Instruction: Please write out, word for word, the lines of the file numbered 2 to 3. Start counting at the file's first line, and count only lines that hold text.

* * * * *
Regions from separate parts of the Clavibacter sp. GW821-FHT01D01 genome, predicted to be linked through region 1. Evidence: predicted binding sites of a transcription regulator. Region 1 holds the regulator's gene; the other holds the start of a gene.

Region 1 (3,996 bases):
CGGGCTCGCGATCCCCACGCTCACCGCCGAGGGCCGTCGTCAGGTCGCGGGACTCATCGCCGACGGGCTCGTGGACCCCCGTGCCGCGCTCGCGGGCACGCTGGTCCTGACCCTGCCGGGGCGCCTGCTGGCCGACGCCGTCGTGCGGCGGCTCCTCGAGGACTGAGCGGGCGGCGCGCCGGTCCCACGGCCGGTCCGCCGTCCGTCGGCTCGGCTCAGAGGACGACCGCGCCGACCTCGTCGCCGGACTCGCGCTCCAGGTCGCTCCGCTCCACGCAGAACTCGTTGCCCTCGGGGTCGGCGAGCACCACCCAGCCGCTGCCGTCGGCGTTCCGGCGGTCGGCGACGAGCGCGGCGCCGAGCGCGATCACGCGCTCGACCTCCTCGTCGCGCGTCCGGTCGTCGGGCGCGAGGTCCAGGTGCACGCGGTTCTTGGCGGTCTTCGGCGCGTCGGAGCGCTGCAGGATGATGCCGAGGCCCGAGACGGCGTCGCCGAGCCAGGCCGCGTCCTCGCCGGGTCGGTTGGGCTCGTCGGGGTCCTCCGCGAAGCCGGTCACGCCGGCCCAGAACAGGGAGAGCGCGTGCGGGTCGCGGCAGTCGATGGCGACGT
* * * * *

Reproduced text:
Region 1 (3,996 bases):
CGGGCTCGCGATCCCCACGCTCACCGCCGAGGGCCGTCGTCAGGTCGCGGGACTCATCGCCGACGGGCTCGTGGACCCCCGTGCCGCGCTCGCGGGCACGCTGGTCCTGACCCTGCCGGGGCGCCTGCTGGCCGACGCCGTCGTGCGGCGGCTCCTCGAGGACTGAGCGGGCGGCGCGCCGGTCCCACGGCCGGTCCGCCGTCCGTCGGCTCGGCTCAGAGGACGACCGCGCCGACCTCGTCGCCGGACTCGCGCTCCAGGTCGCTCCGCTCCACGCAGAACTCGTTGCCCTCGGGGTCGGCGAGCACCACCCAGCCGCTGCCGTCGGCGTTCCGGCGGTCGGCGACGAGCGCGGCGCCGAGCGCGATCACGCGCTCGACCTCCTCGTCGCGCGTCCGGTCGTCGGGCGCGAGGTCCAGGTGCACGCGGTTCTTGGCGGTCTTCGGCGCGTCGGAGCGCTGCAGGATGATGCCGAGGCCCGAGACGGCGTCGCCGAGCCAGGCCGCGTCCTCGCCGGGTCGGTTGGGCTCGTCGGGGTCCTCCGCGAAGCCGGTCACGCCGGCCCAGAACAGGGAGAGCGCGTGCGGGTCGCGGCAGTCGATGGCGACGT